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Probabilistic Seismic Hazard and Risk Analyses underpin the loadings prescribed by engineering design codes, the decisions by asset owners to retrofit structures, the pricing of insurance policies, and many other activities. This is a comprehensive overview of the principles and procedures behind seismic hazard and risk analysis. It enables readers to understand best practises and future research directions. Early chapters cover the essential elements and concepts of seismic hazard and risk analysis, while later chapters shift focus to more advanced topics. Each chapter includes worked examples and problem sets for which full solutions are provided online. Appendices provide relevant background in probability and statistics. Computer codes are also available online to help replicate specific calculations and demonstrate the implementation of various methods. This is a valuable reference for upper level students and practitioners in civil engineering, and earth scientists interested in engineering seismology.
Why do Greek lorries have Metaphores written on the side? Is it grammatically correct to say 'the best team won' after a football match? What is the difference between manly, male, masculine and macho? Bringing together Peter Trudgill's highly popular columns for the New European, this fascinating collection explores how English has been influenced, both linguistically and culturally, by its neighbouring languages in Europe. English is very much a European language and Trudgill delves in to the rich linguistic legacy that links all European languages. The bite-sized pieces are grouped together in thematically arranged sections, to allow the reader to dip in and out at will, and cover a wide range of topics, from the etymology of words, to illuminating pieces on grammar. Written in an engaging and lively style, both language specialists and general readers with no prior experience will uncover intriguing facts about language and languages in Europe.
The Art of Child and Adolescent Psychiatry is an engaging and authoritative account of the essential skills required to practice child and adolescent psychiatry for all those working in children's mental health, from trainees to experienced professionals in paediatrics, psychiatry, psychology, and psychotherapy. The practical tasks of meeting the child and family, planning treatments, and working with colleagues are all covered, building on existing texts that mainly focus on diagnostic criteria, protocols, and laws. This book respects the evidence base, while also pointing out its limitations, and suggests ways in which to deal with these. Psychiatry is placed within broader frameworks including strategy, learning, management, philosophy, ethics, and interpersonal relations. With over 200 educational vignettes of the authors' vast experience in the field, the book is also highly illustrated. The Art of Child and Adolescent Psychiatry is an indispensable guide to thoughtful practice in children's mental health.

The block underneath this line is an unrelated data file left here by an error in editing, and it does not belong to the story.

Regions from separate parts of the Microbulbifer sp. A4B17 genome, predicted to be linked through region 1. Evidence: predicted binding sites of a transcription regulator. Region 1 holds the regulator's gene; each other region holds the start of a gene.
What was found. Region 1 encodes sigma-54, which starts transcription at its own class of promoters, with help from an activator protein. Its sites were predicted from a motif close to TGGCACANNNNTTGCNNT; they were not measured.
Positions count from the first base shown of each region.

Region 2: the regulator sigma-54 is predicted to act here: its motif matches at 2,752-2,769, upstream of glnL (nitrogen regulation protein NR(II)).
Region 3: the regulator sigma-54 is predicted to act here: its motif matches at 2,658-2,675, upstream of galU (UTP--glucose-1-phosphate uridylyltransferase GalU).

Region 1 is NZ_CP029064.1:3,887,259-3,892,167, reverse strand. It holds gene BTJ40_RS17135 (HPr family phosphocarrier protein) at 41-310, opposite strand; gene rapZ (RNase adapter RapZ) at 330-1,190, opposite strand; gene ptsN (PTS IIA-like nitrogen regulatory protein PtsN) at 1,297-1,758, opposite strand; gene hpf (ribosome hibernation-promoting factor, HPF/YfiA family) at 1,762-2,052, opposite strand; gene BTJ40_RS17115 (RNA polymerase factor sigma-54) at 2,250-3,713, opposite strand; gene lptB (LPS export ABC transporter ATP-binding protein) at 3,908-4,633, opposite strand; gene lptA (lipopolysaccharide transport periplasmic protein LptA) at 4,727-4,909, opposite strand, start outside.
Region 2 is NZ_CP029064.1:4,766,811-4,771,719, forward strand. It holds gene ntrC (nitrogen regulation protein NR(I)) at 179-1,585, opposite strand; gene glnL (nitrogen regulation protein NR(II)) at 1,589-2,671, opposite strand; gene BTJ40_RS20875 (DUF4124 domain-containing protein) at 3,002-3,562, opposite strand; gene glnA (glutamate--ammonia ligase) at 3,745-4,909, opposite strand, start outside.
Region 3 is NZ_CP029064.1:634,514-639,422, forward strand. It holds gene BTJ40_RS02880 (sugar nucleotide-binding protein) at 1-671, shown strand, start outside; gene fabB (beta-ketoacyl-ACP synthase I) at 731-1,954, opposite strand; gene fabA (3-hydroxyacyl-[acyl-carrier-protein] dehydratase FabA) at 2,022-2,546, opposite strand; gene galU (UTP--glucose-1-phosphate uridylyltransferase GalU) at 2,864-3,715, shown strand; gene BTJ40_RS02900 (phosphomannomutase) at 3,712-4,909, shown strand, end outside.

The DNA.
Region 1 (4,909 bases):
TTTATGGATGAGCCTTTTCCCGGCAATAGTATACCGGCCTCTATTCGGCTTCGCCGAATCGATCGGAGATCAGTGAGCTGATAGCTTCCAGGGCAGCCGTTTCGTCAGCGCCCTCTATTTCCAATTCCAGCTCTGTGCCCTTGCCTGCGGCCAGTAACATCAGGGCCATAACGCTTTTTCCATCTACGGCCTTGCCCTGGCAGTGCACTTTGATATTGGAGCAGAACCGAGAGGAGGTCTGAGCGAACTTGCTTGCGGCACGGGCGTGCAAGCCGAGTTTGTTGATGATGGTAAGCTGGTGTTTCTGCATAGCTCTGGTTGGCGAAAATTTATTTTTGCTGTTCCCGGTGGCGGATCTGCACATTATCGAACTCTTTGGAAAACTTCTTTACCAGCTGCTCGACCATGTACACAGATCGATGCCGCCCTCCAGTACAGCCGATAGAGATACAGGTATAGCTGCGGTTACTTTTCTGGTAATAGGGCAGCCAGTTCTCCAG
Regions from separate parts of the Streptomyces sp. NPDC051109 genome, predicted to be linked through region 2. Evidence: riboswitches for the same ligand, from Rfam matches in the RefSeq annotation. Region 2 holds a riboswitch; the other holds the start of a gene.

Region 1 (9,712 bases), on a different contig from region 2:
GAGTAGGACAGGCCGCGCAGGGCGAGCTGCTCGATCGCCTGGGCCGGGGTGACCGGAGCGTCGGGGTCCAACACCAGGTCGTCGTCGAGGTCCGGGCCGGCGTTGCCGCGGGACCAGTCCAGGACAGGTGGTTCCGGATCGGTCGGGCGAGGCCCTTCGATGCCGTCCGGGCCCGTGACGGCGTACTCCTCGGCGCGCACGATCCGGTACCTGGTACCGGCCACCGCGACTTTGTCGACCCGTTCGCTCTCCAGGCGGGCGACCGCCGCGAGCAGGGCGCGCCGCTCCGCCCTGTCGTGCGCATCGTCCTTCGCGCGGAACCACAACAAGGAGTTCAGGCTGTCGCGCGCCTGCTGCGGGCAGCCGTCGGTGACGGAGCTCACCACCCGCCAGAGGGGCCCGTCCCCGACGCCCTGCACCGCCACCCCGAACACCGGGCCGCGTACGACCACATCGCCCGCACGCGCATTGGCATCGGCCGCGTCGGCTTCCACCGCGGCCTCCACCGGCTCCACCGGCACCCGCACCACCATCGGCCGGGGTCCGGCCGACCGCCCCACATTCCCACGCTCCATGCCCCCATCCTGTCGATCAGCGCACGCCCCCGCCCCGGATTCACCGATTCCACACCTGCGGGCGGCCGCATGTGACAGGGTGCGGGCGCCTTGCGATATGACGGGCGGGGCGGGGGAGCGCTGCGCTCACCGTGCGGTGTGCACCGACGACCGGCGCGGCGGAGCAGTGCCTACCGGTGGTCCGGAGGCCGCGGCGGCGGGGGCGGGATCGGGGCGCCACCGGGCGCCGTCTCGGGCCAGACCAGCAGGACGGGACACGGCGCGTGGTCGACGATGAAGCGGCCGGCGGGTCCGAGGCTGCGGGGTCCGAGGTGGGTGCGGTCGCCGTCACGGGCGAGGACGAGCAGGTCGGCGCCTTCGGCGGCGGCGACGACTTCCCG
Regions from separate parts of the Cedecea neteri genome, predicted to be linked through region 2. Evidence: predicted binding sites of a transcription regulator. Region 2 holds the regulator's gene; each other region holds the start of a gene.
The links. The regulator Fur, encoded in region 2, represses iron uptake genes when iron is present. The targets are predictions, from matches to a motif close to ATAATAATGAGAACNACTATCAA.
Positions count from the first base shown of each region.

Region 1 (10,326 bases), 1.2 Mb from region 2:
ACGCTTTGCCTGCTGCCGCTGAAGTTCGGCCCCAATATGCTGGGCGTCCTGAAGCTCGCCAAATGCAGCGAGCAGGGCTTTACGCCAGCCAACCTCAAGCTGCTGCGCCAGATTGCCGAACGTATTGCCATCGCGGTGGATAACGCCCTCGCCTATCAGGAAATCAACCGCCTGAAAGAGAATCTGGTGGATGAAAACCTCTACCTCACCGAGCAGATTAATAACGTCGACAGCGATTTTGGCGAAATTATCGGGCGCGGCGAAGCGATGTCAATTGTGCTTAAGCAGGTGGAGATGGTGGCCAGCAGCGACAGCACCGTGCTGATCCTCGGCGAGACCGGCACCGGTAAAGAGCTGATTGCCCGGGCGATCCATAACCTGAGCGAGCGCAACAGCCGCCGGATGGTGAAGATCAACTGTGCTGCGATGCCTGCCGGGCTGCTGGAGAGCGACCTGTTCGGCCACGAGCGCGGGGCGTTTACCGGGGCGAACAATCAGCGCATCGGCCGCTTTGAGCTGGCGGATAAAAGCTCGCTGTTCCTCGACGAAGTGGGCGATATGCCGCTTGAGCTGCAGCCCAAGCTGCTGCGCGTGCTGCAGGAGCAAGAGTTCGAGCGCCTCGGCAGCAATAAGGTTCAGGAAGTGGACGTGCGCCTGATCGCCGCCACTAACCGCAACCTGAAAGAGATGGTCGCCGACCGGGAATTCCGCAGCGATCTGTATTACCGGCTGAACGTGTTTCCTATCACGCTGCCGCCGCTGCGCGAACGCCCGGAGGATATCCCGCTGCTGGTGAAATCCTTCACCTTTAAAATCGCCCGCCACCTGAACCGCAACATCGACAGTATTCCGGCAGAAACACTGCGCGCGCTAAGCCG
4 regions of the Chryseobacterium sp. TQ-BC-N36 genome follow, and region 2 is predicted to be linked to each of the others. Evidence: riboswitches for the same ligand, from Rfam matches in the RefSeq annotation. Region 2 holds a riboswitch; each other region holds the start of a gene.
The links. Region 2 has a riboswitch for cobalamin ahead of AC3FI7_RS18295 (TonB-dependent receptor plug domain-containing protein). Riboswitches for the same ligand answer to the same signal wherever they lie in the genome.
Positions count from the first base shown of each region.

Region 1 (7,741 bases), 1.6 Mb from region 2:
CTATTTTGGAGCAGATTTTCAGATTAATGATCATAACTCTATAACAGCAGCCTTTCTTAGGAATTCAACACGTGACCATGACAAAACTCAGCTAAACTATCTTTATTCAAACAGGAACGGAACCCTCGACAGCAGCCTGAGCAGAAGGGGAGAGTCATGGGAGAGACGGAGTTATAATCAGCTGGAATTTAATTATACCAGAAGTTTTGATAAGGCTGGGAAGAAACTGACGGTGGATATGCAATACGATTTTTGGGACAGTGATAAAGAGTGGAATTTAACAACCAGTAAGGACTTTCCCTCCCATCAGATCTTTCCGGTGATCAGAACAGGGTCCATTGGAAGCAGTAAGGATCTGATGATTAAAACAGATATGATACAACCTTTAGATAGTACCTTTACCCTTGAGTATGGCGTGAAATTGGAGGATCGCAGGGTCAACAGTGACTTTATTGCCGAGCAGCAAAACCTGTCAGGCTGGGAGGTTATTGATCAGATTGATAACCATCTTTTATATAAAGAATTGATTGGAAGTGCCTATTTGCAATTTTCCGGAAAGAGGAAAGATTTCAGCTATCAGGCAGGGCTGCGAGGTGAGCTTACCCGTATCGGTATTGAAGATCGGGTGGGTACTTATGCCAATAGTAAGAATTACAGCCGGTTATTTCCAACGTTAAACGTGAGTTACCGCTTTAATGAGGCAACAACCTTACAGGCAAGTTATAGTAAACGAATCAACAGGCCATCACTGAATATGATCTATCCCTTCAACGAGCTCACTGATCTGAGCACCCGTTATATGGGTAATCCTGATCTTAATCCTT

This essential reference for students and scholars in the input-output research and applications community has been fully revised and updated to reflect important developments in the field. Expanded coverage includes construction and application of multiregional and interregional models, including international models and their application to global economic issues such as climate change and international trade; structural decomposition and path analysis; linkages and key sector identification and hypothetical extraction analysis; the connection of national income and product accounts to input-output accounts; supply and use tables for commodity-by-industry accounting and models; social accounting matrices; non-survey estimation techniques; and energy and environmental applications. Input-Output Analysis is an ideal introduction to the subject for advanced undergraduate and graduate students in many scholarly fields, including economics, regional science, regional economics, city, regional and urban planning, environmental planning, public policy analysis and public management.